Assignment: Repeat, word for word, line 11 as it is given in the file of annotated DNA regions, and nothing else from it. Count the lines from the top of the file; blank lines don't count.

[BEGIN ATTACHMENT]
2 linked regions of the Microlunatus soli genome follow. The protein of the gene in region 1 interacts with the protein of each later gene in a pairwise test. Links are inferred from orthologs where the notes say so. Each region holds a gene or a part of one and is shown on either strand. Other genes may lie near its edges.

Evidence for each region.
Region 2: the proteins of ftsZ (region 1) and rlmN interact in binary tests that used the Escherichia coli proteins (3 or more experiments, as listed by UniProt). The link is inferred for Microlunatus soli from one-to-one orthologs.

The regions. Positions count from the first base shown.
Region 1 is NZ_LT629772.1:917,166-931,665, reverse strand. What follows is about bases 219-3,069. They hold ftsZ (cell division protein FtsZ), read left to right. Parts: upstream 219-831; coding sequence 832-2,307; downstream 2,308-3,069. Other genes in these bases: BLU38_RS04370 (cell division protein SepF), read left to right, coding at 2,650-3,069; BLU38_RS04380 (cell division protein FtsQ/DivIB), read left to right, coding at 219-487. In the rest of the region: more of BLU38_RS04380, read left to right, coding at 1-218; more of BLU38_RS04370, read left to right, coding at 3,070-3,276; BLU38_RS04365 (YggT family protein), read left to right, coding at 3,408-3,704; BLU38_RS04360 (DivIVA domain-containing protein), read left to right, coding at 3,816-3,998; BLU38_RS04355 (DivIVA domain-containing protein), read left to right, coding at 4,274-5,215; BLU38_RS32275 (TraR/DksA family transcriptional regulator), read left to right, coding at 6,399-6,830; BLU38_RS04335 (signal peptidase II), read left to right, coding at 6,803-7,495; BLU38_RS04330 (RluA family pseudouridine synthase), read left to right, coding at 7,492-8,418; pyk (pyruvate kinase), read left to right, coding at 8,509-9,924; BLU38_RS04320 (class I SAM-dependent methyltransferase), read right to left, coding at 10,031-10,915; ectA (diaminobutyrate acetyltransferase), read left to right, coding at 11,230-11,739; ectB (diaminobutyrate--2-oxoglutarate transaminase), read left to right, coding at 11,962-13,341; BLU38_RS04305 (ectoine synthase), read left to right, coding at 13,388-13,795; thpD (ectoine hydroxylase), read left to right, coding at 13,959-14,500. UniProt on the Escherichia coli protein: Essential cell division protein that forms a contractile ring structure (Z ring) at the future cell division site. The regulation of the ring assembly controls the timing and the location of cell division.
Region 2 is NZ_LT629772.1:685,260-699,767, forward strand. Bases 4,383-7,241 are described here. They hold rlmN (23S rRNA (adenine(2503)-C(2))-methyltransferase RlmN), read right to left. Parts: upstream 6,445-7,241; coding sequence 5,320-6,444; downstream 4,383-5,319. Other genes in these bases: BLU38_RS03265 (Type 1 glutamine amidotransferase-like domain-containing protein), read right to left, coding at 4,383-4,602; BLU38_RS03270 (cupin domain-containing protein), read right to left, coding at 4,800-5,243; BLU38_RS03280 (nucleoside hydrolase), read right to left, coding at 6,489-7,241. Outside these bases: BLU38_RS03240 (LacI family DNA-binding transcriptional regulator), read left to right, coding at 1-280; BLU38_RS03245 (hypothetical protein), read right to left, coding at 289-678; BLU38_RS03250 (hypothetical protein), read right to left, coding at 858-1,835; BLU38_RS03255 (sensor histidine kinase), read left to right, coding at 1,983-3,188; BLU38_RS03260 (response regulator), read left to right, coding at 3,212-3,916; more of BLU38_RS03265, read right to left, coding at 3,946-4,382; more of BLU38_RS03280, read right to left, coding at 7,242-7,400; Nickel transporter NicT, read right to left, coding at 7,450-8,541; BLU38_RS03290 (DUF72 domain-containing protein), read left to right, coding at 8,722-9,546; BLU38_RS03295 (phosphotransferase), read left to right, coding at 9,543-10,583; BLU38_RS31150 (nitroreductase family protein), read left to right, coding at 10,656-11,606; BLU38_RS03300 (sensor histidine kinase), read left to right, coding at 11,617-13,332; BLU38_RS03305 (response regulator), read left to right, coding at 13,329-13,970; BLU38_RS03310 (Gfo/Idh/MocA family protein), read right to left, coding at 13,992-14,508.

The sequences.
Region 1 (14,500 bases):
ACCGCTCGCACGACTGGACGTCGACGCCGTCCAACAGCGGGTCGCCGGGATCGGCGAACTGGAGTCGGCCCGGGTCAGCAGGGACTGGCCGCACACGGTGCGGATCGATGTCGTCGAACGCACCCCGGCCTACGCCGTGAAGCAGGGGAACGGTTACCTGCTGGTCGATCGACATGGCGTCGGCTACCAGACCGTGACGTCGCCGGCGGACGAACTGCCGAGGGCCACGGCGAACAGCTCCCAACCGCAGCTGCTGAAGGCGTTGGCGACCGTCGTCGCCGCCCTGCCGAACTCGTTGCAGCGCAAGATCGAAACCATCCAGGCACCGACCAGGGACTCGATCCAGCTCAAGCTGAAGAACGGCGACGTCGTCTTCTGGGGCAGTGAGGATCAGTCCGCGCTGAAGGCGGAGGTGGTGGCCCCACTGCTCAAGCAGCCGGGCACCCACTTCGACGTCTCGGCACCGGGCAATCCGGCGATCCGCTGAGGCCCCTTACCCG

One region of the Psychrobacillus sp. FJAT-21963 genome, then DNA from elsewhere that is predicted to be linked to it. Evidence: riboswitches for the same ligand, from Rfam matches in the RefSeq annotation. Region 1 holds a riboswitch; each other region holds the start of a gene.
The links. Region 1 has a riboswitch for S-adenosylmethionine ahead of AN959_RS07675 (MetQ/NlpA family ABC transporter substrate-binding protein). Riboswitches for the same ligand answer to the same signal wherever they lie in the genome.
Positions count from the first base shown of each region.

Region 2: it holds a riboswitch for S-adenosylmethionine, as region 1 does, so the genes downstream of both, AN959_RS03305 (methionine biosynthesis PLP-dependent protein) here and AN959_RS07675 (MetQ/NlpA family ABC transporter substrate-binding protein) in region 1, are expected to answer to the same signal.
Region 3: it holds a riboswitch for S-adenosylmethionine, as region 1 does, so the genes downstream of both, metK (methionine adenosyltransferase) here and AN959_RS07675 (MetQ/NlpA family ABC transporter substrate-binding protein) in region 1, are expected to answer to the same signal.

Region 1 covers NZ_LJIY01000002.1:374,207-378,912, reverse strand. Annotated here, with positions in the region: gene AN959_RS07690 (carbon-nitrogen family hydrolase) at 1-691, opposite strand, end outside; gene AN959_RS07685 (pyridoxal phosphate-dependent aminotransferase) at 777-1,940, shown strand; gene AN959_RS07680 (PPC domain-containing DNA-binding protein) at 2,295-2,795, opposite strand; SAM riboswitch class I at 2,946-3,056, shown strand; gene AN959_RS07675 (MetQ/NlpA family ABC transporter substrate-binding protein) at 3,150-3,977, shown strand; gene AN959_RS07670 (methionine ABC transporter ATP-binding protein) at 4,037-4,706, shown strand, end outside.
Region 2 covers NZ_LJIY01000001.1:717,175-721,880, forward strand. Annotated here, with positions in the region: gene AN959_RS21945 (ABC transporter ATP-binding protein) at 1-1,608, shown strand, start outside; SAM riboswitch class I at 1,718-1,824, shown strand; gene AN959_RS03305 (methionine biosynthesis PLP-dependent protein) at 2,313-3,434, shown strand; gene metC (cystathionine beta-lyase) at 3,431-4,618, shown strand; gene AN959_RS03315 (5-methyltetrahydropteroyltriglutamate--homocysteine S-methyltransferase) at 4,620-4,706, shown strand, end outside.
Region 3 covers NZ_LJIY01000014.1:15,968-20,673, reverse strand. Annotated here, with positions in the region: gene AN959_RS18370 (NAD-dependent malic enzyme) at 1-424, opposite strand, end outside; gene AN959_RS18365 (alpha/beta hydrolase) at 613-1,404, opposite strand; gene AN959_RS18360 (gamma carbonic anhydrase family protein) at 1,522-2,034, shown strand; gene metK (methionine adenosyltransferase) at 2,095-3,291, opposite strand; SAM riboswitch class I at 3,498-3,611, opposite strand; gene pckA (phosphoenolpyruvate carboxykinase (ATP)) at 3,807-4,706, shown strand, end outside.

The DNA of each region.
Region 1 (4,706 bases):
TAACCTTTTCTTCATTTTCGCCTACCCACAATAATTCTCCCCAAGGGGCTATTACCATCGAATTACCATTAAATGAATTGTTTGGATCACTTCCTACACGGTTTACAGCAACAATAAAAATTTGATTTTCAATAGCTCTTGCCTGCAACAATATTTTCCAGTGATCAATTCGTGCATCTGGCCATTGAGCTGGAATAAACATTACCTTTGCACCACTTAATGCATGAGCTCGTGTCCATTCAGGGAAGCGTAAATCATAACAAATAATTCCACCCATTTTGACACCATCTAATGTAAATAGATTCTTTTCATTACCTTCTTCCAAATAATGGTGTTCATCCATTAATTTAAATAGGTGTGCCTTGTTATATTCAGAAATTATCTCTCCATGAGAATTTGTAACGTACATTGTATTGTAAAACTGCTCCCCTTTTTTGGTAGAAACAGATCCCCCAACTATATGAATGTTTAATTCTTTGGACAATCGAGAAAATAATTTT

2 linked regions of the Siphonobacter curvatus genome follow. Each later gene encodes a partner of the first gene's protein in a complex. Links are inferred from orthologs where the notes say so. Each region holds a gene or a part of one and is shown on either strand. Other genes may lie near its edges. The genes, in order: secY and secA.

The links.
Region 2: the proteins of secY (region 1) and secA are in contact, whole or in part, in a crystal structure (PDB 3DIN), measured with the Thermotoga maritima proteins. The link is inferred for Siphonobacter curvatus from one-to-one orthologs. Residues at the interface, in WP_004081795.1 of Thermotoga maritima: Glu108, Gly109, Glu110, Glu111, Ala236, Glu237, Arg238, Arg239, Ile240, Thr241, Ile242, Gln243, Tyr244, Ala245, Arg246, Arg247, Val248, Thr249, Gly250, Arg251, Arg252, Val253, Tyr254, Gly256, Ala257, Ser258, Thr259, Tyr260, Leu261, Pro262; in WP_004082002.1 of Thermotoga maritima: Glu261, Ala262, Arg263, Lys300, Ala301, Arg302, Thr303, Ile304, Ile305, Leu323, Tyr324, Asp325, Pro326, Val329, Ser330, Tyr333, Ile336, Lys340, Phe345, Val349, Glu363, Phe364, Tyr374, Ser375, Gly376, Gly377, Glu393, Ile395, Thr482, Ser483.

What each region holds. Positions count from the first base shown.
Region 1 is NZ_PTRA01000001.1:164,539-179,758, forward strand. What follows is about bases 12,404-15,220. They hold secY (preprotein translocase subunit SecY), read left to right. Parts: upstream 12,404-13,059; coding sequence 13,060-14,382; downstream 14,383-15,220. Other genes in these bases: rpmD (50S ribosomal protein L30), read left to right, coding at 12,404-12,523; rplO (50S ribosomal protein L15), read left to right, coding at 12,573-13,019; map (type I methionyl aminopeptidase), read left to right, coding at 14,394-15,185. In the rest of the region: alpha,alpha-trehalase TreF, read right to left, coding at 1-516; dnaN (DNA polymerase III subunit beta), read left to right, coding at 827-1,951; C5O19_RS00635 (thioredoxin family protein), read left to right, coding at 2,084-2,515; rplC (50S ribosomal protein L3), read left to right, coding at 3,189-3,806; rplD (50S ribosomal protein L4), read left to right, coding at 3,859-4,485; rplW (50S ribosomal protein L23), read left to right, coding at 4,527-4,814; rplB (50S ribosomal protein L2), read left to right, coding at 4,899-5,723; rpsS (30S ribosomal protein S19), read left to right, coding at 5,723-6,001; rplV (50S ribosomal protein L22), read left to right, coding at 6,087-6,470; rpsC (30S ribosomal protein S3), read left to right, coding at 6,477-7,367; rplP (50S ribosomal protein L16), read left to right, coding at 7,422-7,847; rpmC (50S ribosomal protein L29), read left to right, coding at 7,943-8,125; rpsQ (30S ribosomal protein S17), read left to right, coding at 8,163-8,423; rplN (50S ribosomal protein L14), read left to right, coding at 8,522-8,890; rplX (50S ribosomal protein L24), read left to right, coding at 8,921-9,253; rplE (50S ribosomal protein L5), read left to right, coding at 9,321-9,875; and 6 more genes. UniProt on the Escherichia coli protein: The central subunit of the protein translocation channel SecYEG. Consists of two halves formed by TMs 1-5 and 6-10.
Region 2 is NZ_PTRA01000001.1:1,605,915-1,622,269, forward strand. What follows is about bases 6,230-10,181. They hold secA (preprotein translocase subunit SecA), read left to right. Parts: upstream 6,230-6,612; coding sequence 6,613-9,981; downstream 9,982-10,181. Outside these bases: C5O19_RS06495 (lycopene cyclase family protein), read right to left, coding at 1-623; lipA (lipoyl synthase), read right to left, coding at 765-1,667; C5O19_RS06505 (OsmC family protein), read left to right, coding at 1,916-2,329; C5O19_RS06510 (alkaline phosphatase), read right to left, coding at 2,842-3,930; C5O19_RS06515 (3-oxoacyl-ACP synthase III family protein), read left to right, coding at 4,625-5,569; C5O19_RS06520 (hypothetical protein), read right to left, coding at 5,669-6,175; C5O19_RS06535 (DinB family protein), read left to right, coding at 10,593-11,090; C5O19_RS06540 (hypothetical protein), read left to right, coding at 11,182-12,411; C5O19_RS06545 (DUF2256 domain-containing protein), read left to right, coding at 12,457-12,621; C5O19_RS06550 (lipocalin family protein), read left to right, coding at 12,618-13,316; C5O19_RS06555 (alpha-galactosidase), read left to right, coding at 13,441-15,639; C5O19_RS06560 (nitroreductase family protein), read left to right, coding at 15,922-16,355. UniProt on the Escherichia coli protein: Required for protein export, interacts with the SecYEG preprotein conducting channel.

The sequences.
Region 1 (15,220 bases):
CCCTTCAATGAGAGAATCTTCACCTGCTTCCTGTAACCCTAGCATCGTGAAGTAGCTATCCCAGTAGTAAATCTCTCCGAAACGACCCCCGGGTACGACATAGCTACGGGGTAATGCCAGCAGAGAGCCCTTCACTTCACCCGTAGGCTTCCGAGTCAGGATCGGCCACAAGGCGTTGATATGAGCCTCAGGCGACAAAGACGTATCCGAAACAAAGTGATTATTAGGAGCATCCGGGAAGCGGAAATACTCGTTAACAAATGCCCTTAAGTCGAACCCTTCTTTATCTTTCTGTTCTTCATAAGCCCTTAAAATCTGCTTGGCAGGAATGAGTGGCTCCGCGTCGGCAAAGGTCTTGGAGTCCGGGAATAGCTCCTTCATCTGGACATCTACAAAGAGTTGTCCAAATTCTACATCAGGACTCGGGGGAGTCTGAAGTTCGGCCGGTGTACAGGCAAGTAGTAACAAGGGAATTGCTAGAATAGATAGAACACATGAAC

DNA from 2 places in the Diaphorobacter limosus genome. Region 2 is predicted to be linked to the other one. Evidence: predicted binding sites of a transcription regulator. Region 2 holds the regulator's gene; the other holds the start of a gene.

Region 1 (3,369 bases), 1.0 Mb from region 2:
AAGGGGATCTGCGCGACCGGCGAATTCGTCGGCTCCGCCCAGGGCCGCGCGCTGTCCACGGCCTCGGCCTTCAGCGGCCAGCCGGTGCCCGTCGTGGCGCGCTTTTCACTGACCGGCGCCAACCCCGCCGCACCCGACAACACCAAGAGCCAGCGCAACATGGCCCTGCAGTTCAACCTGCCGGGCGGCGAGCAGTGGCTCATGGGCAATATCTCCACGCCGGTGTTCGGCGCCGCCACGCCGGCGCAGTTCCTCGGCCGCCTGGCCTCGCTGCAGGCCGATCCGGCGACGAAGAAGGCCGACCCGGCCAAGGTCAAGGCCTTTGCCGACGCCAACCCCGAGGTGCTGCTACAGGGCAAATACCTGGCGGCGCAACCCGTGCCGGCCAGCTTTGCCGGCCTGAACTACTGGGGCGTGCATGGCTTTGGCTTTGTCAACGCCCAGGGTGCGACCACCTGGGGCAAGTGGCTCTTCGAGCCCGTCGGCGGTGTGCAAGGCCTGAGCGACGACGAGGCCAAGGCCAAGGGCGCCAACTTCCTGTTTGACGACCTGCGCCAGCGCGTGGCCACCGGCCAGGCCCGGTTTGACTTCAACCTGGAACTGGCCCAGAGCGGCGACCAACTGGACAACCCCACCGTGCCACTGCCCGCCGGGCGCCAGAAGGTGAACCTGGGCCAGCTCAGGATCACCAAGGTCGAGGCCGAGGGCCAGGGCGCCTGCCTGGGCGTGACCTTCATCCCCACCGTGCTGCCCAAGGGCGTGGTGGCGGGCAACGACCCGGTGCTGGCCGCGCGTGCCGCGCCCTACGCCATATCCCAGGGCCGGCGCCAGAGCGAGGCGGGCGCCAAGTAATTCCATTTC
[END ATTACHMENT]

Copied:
The links. Region 1 has a riboswitch for S-adenosylmethionine ahead of AN959_RS07675 (MetQ/NlpA family ABC transporter substrate-binding protein). Riboswitches for the same ligand answer to the same signal wherever they lie in the genome.